Education Opinion

Improving (Not Eliminating) Due Process

By Michelle Rhee — June 19, 2014 3 min read
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Michelle and Jack continue their conversation about the Vergara decision, looking particularly at how due process might be improved rather than eliminated.

Schneider: Let’s get back to the question of what better due process would look like. I think it’s realistic to think about a fast track dismissal process for egregious violations, as well as about a less cumbersome appeals process. And I think the unions might also agree to what I suggested earlier—a third year of observation before permanent status in cases where the evidence doesn’t point clearly in one direction or another.

Rhee: I think the main priority has to be a dismissal process that doesn’t take years to complete. I also think that it shouldn’t require dozens of really complicated steps. I think the process can be straightforward and give the teacher and the administration ample opportunity to present their cases, but in a streamlined and efficient manner.

Schneider: Agreed. But what does that look like? That’s where the disagreements are going to be. Is it a board of appeals that hears cases? Is it an inspectorate of expert teachers doing classroom observations? Because if options like these are on the table, they would require funding and a commitment to make them work.

Rhee: I don’t think it’s a group of people doing observations. You’ve got people doing that in most cases already and a one-time observation isn’t going to give more robust information than what a good teacher evaluation system gives in terms of data.

Schneider: Of course. But that’s a false choice. We need to move beyond infrequent observations conducted by involved parties.

If we’re really serious about reducing red tape, then we need to build observation systems that all stakeholders view as fair and valid. And that kind of system-building is just as important when we talk about reforming the appeals process.

Rhee: One challenge with third party appeals boards is that they’ve been shown in the past not to make the best decisions. I think district superintendents have the most incentive to want to keep great teachers in the classroom right? Why would they want to allow a principal making decisions for bad reasons to fire an effective teacher?

Who do you think should hear the appeal?

Schneider: The challenge here is scale. I trust some of the principals all of the time, and all of the principals all of the time. But that’s about the full extent of my credulity.

I think less important than the question of who should hear the appeal is the question of what evidence will be available. If you have truly robust evidence of a teacher’s practice, it becomes less important how an appeals board is constituted. But without that evidence, identity politics will play a much greater role.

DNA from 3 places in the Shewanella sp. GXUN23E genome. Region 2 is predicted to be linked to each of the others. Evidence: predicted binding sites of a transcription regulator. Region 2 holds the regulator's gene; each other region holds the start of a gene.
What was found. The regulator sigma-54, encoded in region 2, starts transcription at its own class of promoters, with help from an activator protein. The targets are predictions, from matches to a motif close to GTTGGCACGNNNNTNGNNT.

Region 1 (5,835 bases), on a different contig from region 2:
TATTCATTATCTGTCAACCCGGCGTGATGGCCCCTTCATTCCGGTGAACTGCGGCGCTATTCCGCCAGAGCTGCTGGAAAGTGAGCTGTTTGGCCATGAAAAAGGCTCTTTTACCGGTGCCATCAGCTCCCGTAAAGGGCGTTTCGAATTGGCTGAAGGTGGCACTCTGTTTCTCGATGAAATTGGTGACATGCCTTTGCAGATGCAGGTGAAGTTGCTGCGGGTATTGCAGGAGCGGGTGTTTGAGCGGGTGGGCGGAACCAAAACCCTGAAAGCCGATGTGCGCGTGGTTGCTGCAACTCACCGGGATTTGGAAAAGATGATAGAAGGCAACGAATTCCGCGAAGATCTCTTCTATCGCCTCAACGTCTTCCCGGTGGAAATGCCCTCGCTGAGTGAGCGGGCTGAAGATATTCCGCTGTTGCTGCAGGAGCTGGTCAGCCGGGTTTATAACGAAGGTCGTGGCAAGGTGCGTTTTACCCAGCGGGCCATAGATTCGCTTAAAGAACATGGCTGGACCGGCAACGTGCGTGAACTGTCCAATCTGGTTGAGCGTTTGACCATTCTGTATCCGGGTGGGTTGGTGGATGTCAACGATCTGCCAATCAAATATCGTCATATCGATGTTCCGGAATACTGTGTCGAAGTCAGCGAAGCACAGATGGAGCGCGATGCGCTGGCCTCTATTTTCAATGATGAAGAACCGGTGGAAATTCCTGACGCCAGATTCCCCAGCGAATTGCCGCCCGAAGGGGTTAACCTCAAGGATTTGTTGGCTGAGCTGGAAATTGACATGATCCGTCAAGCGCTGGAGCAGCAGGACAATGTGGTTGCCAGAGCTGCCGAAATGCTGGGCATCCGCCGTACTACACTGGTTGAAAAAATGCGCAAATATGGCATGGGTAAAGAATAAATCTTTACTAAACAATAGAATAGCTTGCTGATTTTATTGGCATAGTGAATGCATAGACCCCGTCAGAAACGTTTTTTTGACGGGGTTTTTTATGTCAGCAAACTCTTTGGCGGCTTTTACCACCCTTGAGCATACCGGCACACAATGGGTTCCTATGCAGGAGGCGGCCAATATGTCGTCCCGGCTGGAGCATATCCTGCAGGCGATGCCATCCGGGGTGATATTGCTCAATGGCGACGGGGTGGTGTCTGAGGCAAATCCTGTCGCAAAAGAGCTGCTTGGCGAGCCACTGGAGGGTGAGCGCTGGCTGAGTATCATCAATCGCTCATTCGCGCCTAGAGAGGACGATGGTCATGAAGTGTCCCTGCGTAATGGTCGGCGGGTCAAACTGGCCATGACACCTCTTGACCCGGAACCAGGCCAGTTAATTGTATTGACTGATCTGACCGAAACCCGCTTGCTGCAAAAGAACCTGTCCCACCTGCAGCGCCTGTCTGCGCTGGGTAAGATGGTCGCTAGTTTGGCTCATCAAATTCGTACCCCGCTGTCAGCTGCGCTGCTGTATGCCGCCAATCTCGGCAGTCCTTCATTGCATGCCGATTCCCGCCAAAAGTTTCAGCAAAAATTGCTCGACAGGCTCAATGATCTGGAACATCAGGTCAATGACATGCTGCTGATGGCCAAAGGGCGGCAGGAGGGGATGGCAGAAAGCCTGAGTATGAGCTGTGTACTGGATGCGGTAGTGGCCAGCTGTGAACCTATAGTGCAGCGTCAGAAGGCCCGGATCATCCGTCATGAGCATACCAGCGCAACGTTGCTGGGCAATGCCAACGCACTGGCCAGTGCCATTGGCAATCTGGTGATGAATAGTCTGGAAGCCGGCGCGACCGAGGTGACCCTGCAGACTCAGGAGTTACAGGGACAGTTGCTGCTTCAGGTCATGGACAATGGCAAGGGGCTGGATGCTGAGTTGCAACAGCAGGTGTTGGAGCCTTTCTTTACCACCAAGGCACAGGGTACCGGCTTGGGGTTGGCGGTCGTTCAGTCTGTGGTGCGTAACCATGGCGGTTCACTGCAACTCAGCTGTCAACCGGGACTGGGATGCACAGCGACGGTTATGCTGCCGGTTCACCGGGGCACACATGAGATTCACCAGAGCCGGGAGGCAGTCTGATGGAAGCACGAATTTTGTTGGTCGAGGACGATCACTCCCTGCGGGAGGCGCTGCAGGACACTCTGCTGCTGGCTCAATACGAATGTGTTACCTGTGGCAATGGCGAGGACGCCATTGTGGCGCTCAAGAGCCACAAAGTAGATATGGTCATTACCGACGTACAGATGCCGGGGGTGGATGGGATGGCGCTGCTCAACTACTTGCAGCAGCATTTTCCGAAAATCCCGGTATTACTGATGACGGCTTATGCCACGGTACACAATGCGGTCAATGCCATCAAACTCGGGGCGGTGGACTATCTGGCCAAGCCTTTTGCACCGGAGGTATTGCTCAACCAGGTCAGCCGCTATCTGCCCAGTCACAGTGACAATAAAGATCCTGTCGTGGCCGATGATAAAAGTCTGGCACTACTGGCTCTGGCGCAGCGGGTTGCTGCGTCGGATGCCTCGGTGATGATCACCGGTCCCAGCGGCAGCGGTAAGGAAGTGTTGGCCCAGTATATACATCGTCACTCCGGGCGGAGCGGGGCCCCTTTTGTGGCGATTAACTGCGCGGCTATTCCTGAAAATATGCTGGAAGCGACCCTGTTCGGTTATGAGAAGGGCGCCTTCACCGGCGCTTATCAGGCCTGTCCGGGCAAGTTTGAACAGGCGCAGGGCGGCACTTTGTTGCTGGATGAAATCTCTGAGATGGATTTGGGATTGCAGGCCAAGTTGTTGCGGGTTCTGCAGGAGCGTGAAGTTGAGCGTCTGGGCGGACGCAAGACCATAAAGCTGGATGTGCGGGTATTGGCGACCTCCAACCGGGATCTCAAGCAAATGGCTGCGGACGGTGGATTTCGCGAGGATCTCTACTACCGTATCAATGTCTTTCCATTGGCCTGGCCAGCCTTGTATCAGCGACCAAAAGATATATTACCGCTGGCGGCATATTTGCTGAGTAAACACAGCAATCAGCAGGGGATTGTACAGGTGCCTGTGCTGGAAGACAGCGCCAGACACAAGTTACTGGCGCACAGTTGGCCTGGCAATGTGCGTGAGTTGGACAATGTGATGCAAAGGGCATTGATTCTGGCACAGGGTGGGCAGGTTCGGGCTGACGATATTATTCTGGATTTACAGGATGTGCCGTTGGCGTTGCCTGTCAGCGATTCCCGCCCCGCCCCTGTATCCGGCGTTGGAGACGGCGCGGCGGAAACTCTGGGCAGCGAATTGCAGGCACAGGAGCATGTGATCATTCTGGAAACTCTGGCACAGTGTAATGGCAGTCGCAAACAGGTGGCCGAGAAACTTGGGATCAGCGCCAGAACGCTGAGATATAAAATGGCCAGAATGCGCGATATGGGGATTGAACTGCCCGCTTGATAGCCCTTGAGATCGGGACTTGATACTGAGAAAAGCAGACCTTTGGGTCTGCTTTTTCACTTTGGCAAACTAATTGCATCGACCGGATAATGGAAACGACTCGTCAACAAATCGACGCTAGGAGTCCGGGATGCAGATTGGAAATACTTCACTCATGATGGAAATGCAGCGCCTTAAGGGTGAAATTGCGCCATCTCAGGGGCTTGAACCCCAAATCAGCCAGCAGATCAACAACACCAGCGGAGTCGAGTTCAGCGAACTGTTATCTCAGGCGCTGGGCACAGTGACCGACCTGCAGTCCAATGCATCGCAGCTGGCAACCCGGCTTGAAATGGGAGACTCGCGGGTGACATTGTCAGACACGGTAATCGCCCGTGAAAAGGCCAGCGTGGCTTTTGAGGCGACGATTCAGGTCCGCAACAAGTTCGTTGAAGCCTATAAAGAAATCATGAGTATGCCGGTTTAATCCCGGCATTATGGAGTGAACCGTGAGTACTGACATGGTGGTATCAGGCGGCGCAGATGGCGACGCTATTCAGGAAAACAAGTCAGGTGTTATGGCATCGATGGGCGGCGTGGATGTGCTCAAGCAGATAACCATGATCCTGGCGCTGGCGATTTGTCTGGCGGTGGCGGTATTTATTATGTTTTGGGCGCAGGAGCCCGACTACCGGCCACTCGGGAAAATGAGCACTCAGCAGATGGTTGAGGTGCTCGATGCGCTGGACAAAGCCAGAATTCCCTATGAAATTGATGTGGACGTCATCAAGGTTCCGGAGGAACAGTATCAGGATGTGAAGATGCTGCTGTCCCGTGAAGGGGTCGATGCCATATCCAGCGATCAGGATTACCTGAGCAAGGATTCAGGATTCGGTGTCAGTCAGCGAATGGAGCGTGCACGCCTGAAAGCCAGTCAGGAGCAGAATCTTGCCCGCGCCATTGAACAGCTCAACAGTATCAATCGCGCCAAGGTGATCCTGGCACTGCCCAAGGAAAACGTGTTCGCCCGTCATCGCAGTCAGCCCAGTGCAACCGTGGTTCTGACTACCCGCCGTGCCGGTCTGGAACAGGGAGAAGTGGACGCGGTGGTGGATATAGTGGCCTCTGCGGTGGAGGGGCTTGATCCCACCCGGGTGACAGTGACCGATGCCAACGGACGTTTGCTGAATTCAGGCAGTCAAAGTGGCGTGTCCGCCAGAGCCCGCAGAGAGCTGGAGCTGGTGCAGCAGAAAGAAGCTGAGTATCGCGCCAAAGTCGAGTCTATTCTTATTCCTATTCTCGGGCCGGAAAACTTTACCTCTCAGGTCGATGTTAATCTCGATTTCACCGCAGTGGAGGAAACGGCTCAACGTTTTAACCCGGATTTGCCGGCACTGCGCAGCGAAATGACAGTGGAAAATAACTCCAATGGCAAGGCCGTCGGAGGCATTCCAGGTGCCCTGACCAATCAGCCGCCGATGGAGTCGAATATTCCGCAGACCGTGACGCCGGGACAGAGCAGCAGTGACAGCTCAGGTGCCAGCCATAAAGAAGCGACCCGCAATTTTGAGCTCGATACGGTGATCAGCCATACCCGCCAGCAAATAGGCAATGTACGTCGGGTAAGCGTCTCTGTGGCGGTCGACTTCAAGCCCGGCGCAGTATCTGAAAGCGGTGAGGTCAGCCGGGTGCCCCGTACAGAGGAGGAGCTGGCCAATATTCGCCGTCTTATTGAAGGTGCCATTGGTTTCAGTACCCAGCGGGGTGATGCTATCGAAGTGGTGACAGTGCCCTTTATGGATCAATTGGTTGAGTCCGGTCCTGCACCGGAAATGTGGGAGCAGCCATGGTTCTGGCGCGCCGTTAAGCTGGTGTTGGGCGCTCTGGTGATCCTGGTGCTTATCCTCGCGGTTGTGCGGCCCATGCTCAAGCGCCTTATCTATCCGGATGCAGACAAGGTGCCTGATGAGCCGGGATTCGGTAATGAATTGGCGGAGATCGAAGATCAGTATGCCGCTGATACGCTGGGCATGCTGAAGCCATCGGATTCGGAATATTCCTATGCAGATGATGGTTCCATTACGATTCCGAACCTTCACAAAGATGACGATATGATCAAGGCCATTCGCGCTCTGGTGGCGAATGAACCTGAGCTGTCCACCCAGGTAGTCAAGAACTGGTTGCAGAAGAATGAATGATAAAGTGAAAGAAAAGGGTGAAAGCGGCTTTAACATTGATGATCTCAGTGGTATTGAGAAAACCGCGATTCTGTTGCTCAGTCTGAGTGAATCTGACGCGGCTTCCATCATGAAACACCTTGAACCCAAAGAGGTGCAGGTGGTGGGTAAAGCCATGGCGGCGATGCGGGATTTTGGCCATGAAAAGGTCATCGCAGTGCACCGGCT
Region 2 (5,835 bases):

Rhee: Right. But when we’re talking about dismissing ineffective teachers, there’s typically a preponderance of evidence. It’s not like we’re parsing out effective vs. highly effective.

Schneider: The amount of evidence is less important than the quality of the evidence. And a big part of quality is the belief by all involved that the evidence is fair and valid.

Rhee: Do you really think that we can get to a place where “all involved” are on board? What exactly would that mean and how could it be achieved?

Schneider: I do. But I think that it would involve an emphasis on process rather than on product. That means agreeing on the kinds of things that a third party set of evaluators would do, how they would be trained, how often they would visit, and what kinds of evidence they would collect. And then stepping back to see how that process works.

I also think that it would require a serious commitment at both the state and federal level to fund the effort. We can’t just turn a task of this magnitude over to schools and districts. The capacity simply isn’t there.

But if this were thoughtfully negotiated and adequately funded, I can absolutely imagine a state-level inspectorate that helps oversee the tenure-granting process and that manages dismissal cases. In fact, it might do a great deal to professionalize teaching without undermining the protections that teachers have fought so hard for.

Rhee: Does this have to happen separately in every community? For example, this has already been done in DC Can that model be replicated?

Schneider: IMPACT, the DC system, is very closely tied to standardized test scores. And I don’t think that the inclusion of such scores is something that would be supported on a wide scale. Perhaps I’m wrong. But I think that the process would look much different—much more tied to strong human systems.

I don’t see any of this happening any time soon. There just isn’t any vision, or any money, for that matter, pushing to build consensus.

The opinions expressed in K-12 Schools: Beyond the Rhetoric are strictly those of the author(s) and do not reflect the opinions or endorsement of Editorial Projects in Education, or any of its publications.